The Company of WolvesThe Company of Wolves

Staff Pick

The Company of Wolves Spins a Grim Take on a Classic Fairy Tale

by Nick Nadel

Neil Jordan’s feminist twist on Little Red Riding Hood is scarily relevant today.


For anyone who discovered The Company of Wolves on VHS during the 1980s, the unsettling image of a wolf bursting from a man’s mouth on the box cover became permanently lodged in the darkest regions of their memories. With its surreal, dreamlike imagery and innovative special effects, director Neil Jordan’s take on Little Red Riding Hood earned a place among the decade’s many stellar werewolf movies. Dig beyond its furry scares, however, and you’ll find a feminist spin on fairy tales that feels bracingly ahead of its time.

Adapted from a short story by Angela Carter (who cowrote the screenplay with Jordan), The Company of Wolves starts, as many fables do, with a modern-day heroine pulled into a dream world. In her dreams, young Rosaleen (Sarah Patterson) lives in a fairytale village plagued by wolves. Her sister has been killed by the ferocious beasts, and her grandmother (played with sly wit by the great Angela Lansbury) tells Rosaleen cautionary fables about werewolves that howl at the moon and men whose “eyebrows meet in the middle.” As stories unfold within stories, Rosaleen spins her own tales of women taking control of the narrative and inflicting their own teeth-gnashing vengeance against the men who’ve wronged them.

The morals of these fables are familiar: say on the path, don’t trust tall, dark strangers. The screenplay zeroes in on the evils that men perpetuate on women, whether it’s the kindly new husband (played by Neil Jordan regular Stephen Rea) who becomes a hairy monster by moonlight, or the vain nobleman who gets turned into a literal animal by the village woman he cruelly scorned. Perhaps the most intriguing depiction of the patriarchy comes in the form of the Devil (Terence Stamp) himself, who appears in the woods in a Rolls-Royce to offer a young boy a potion that comes with a terrible price.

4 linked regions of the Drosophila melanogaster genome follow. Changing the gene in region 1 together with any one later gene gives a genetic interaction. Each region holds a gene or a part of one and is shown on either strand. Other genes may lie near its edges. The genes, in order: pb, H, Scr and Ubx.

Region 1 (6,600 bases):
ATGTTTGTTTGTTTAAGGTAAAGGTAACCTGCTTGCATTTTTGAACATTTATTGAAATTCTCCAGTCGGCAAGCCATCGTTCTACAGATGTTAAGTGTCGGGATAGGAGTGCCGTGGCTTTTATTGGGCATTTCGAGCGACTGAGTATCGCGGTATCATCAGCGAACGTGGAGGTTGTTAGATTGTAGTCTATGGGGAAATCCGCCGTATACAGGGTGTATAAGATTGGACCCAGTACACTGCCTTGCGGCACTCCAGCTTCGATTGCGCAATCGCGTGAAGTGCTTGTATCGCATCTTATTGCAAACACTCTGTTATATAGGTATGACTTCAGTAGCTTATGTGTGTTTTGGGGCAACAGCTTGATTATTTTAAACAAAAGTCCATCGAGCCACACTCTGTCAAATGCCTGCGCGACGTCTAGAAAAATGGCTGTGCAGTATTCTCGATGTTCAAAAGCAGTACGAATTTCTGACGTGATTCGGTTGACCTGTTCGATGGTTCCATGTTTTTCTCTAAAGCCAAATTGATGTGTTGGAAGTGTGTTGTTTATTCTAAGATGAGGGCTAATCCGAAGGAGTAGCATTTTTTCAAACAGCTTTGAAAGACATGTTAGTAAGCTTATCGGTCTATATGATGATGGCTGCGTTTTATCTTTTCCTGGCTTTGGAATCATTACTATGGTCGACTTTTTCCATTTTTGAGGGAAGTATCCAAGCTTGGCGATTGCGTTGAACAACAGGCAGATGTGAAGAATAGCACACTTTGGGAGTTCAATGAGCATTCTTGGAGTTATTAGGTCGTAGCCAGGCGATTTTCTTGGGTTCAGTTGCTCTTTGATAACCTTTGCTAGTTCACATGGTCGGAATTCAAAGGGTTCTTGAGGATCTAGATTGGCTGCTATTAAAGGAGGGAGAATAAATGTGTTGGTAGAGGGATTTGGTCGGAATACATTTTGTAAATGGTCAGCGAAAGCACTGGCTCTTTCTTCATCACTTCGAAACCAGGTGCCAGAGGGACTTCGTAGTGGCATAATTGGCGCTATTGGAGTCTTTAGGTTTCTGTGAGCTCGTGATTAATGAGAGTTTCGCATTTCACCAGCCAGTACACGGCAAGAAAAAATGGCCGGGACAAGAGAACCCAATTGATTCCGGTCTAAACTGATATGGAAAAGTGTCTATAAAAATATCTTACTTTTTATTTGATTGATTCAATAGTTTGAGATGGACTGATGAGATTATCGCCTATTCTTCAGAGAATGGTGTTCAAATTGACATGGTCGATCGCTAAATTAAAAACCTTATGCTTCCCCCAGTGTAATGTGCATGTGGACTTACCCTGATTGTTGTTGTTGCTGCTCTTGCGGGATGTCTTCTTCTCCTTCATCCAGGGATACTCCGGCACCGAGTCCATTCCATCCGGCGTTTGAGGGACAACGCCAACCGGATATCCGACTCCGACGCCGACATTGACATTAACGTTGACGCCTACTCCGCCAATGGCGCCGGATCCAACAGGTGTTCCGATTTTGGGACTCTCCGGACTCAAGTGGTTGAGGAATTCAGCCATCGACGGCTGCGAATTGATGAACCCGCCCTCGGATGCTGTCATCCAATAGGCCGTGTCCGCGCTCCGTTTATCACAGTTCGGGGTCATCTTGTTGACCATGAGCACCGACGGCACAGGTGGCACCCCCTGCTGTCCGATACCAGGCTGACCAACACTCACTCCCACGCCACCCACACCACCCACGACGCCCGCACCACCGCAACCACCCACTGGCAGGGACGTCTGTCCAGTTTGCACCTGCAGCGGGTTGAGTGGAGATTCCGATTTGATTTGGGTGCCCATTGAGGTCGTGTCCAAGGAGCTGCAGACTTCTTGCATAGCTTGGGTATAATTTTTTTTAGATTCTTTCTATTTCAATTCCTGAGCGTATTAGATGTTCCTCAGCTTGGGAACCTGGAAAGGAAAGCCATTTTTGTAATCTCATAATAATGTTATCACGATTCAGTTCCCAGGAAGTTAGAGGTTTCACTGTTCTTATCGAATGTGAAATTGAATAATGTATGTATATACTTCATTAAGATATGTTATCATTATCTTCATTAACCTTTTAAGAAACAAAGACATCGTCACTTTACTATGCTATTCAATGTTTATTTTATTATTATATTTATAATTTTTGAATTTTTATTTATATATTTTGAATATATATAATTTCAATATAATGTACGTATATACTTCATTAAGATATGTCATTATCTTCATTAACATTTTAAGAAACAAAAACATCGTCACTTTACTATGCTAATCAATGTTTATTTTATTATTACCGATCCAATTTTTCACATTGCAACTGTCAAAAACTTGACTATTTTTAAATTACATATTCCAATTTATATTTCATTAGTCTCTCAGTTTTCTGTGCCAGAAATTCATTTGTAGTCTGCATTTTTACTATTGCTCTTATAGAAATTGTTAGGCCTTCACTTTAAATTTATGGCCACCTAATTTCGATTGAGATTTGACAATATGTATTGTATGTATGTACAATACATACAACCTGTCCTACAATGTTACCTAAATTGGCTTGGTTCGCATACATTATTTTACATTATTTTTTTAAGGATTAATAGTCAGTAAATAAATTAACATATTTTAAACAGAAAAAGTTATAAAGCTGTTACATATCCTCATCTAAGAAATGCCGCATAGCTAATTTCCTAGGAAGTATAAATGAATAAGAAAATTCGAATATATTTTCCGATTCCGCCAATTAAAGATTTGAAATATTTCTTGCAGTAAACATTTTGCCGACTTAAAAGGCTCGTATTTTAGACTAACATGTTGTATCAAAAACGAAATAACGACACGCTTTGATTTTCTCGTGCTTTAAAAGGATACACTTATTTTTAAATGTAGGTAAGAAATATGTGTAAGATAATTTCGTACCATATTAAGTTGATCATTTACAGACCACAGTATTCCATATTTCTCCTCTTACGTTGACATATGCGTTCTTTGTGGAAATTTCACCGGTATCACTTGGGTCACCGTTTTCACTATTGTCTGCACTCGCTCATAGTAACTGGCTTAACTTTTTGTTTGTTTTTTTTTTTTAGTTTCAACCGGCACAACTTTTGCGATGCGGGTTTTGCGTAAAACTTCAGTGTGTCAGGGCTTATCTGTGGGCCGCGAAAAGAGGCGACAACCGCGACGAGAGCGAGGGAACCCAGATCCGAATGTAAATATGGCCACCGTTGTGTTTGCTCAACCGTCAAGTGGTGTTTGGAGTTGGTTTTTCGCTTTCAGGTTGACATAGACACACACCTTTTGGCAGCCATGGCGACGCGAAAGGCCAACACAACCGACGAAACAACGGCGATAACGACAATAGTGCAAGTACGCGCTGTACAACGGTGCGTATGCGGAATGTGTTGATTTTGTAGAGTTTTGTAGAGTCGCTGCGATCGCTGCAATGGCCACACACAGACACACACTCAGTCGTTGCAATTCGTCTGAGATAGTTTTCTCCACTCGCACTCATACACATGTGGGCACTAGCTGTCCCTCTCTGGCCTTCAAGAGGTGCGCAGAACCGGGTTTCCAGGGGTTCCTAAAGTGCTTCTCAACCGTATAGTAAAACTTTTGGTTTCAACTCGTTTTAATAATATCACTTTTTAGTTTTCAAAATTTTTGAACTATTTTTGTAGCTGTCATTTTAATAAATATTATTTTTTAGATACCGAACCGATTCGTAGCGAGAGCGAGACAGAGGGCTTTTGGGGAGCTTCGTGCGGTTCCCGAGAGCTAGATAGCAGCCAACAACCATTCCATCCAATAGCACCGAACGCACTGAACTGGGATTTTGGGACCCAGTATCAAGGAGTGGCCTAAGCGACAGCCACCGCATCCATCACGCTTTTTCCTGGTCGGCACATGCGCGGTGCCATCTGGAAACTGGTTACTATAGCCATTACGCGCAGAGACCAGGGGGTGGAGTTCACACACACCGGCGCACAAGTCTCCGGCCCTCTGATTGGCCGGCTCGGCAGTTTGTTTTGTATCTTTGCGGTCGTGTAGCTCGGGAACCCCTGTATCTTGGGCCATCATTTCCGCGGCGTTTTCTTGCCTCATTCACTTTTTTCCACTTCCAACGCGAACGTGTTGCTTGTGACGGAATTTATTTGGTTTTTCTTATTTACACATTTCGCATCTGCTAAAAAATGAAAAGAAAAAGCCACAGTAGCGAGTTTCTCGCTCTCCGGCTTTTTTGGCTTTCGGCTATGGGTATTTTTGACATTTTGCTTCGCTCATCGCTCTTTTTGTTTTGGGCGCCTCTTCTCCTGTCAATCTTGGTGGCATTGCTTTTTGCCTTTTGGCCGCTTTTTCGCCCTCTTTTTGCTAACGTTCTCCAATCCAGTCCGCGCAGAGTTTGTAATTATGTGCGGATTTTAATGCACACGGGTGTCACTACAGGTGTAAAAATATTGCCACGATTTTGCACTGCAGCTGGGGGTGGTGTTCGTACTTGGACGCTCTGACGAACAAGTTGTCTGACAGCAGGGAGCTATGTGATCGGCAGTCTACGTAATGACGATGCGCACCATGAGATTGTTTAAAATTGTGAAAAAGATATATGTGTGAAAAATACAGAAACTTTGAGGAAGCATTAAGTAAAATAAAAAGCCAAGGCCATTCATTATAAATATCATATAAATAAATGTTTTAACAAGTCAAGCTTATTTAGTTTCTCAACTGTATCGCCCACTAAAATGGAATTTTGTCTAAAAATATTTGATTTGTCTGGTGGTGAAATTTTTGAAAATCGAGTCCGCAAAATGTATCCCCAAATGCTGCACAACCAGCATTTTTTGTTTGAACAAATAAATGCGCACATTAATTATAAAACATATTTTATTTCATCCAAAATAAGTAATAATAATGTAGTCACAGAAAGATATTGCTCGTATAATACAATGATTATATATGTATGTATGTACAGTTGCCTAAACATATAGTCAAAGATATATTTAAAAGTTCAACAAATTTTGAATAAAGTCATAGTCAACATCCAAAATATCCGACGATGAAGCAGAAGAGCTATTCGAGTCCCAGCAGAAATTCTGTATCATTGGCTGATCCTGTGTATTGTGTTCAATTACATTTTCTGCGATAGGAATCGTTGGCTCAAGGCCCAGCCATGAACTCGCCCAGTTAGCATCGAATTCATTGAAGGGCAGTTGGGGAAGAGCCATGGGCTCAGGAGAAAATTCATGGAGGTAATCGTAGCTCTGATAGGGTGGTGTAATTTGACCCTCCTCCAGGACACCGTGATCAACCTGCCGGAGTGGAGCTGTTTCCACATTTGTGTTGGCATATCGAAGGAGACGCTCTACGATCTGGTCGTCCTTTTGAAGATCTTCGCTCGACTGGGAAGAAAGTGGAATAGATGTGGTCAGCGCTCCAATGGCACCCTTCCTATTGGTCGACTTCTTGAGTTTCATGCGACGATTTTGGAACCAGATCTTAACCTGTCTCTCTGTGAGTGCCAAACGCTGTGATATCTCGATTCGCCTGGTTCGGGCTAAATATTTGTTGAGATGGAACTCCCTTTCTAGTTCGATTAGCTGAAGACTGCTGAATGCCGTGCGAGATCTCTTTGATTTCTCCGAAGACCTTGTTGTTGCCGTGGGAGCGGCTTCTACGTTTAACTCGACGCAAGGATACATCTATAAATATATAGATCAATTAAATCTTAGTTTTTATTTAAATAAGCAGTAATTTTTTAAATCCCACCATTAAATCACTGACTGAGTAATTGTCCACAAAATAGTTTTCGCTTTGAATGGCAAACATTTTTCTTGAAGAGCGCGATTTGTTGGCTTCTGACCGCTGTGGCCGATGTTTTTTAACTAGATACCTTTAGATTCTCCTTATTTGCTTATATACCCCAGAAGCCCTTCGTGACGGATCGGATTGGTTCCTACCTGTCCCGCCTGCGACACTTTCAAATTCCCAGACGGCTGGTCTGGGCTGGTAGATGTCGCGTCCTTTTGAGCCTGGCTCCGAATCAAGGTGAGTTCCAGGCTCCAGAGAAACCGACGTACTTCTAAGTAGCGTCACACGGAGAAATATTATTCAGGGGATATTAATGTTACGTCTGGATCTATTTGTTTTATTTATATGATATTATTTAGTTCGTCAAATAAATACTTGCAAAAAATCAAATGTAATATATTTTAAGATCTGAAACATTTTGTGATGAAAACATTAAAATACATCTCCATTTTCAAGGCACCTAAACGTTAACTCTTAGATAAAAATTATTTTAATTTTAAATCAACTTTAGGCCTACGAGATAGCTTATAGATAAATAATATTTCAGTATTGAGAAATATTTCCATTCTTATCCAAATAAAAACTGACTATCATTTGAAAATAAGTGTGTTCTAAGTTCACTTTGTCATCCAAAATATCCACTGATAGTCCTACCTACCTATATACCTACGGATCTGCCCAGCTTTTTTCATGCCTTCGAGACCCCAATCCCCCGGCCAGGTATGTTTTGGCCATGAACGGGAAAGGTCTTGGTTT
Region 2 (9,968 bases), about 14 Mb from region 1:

Jordan and his team of special effects wizards create an eye-popping world for these twisted tales to play out. The pre-CGI werewolf transformations — brought to life through animatronics and prosthetic makeup — are some of the goriest in a decade filled with memorable wolf-outs in horror classics like An American Werewolf in London and The Howling. (Good luck getting the image of Stephen Rea’s character literally ripping off his face to reveal the monstrous creature underneath out of your nightmares.) Production designer Anton Furst, who would go on to create the Gothic urban nightmare of Tim Burton’s Batman, turned England’s Shepperton Studios into an eerie enchanted forest where horrors lurk around every corner. Only two films into a career that would produce challenging works like Mona Lisa and The Crying Game, Jordan fills the screen with imagery (birds eggs that open to reveal tiny babies, stuffed animals that come to disturbing life) that represent Rosaleen’s transition from girlhood to womanhood.

Released in 1985 amid the decade’s fantasy film boom, The Company of Wolves is far more relevant to our current genre climate than male-driven sword and sorcery fare like Conan the Barbarian and Legend. Offering a mature take on fairy tale tropes before Hollywood drove that concept into the ground, The Company of Wolves is like a dusty tome of dark fairy tales hiding in the back of a bookshelf just waiting to be rediscovered.


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